Ashlyn Carter, the original Copywriter for Creatives, talks about the fact that different people buy for different reasons. Some make emotional purchases, and some make logical purchases. I would argue that even if all your customers purchase because you made them feel like they needed to, you should still have facts and statistics about your business or offer and how it can help them. How many people have you worked with? How many products have you made? Why is your service important? Some hard numbers can be very helpful in a decision-making process—and it’s kind and ethical to have them in there so your potential clients can see the data for themselves.

Say why you think your clients will love your offer.

The key word here is why you THINK they will love it. It is okay to bring some emotions in and say why you think your offer will make your clients happy, or confident, or successful. You should be honest about those things, too. Ethical copy does not mean discouraging your potential clients/customers from buying! However, do not make a guarantee that you cannot keep. Instead of “MY OFFER WILL DEFINITELY CHANGE YOUR LIFE,” say “Here is why this could change the game for you,” and give reasons.

Assume the intelligence of your clients.

Our current era of technology has made most of us a kind of expert on marketing. We know when businesses are trying to sell us something. So, as you write your copy, assume that your audience can see through your marketing. Don’t talk down to them or be patronizing in any way. Be straight-forward and assume they are smart! They know you are offering them something, so don’t pretend you aren’t.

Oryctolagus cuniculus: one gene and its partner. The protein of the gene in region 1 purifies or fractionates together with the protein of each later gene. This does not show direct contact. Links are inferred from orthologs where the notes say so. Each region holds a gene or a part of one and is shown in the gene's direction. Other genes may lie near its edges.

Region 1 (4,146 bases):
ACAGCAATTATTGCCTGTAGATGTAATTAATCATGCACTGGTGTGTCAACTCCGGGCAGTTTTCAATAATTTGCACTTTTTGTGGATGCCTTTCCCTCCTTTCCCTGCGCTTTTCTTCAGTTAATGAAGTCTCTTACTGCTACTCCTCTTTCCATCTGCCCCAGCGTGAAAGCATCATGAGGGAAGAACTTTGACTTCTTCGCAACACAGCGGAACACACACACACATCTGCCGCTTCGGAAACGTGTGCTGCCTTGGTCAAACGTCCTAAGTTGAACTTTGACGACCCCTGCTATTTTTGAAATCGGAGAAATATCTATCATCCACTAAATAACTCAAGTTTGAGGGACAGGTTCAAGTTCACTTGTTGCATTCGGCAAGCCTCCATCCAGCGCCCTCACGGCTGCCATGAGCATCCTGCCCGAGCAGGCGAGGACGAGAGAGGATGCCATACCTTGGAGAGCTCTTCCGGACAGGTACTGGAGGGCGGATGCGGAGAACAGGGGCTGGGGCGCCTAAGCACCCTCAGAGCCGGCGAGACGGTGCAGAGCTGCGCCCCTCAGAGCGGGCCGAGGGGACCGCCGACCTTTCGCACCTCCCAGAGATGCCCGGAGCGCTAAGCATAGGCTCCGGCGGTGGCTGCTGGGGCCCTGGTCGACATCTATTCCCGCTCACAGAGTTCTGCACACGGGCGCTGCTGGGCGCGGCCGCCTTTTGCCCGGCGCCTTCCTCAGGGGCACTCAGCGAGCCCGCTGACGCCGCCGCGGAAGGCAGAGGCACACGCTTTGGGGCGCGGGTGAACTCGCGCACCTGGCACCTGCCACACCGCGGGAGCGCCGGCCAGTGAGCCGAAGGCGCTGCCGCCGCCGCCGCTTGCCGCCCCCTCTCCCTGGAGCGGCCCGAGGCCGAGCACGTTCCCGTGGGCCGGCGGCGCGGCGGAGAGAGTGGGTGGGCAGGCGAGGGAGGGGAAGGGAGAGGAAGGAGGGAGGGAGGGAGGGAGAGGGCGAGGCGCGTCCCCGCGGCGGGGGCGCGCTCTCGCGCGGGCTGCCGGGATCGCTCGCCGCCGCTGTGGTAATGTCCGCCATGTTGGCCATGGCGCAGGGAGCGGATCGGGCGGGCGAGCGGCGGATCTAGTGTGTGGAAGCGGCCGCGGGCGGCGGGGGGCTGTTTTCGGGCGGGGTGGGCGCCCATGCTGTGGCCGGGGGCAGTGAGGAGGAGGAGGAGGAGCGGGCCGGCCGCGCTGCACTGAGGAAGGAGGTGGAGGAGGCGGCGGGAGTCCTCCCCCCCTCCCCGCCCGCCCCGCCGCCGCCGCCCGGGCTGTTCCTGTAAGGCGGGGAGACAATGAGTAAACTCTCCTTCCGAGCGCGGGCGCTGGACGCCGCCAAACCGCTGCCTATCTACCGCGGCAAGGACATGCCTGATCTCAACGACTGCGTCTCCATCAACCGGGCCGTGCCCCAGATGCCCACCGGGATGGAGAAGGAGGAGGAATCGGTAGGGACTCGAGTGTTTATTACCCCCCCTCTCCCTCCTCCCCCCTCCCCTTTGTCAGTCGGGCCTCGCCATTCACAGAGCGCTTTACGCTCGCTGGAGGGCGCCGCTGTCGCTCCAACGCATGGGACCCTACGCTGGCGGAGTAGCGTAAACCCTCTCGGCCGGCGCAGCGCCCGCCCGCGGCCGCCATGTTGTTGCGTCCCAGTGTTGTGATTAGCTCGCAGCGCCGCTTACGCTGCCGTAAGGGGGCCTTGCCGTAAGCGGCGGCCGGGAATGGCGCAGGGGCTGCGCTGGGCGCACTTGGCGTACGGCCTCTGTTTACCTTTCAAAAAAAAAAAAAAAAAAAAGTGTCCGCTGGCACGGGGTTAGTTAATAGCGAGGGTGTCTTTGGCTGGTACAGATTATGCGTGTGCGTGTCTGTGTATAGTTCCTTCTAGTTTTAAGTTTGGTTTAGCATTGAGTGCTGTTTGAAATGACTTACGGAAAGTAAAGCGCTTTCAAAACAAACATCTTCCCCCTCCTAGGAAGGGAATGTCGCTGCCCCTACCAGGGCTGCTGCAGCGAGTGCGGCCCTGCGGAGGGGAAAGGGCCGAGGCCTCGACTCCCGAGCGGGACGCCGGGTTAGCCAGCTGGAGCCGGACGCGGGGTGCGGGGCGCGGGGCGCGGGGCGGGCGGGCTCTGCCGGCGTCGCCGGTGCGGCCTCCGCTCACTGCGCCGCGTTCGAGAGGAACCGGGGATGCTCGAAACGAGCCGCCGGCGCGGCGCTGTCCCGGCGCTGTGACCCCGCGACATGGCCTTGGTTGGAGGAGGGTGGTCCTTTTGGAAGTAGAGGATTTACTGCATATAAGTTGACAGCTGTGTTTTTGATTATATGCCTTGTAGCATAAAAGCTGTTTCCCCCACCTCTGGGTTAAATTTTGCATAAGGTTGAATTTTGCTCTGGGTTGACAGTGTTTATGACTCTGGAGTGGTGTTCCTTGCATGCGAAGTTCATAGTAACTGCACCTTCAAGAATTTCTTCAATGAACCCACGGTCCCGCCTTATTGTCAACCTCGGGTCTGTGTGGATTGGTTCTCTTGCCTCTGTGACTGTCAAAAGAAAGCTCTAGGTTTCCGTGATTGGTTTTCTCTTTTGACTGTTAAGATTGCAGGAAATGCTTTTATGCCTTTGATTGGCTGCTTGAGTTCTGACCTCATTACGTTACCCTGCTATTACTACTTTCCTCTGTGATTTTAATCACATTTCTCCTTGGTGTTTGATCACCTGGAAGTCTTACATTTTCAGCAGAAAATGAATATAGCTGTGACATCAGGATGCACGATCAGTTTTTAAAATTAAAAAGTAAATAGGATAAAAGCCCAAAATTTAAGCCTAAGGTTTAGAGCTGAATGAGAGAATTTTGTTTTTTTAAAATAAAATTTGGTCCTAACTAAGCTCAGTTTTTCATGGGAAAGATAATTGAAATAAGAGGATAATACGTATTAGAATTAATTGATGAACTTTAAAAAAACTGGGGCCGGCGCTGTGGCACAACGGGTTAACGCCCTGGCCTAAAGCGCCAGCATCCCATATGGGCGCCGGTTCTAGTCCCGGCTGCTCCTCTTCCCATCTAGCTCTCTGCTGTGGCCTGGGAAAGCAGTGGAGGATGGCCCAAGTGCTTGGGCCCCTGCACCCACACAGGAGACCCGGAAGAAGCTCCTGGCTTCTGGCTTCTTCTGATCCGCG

Present information beautifully—or at least readably.

Information gets lost in the abundance of it. If you want to make sure your clients can understand your copy, make sure you lay it out in a format that is easy to read and intuitive in how it is laid out. Break up paragraphs. Use bullet points. Have clear headings. Make your copy easy on the eyes. Design isn’t everything, but it is something—it’s important.

Make sure your offer is solid.

Maybe we should have started with this, but if your service or product is actually bad, writing clear copy isn’t going to help you very much. Continually improve your offer, and look at it critically, often! Client experience is one of the most powerful marketing tools, so don’t neglect it.

Let me reiterate—it is possible to write copy that converts, ethically. You don’t have to stoop to click bait, semi-racy headlines, or the equivalent of online screaming. Prioritize your people, and write your copy in a way that will serve them as well as you possibly can.

Download the free guide

The starting point for writing any type of messaging or copy is knowing exactly who you dream of working with. I made a free guide that will walk you through HOW to find that ideal client. Click here to download it and be on your way to clear copy for your brand and website!

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About Abby

I'm a copywriter and the founder of Studio Tell, a copywriting studio dedicated to writing clear and ethical copy that will effectively connect with you audience and build real life community.




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I'm the founder of Studio Tell, a writer since I was small, and in love with sunshine and my husband Marshall.

My favorite thing is meeting fellow business owners who are passionate about making the world better with what they sell... but sometimes feel unsure about how to articulate it. I'd love to be friends. For real.

Hello, friends! I'm Abby.

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And I'm a copywriter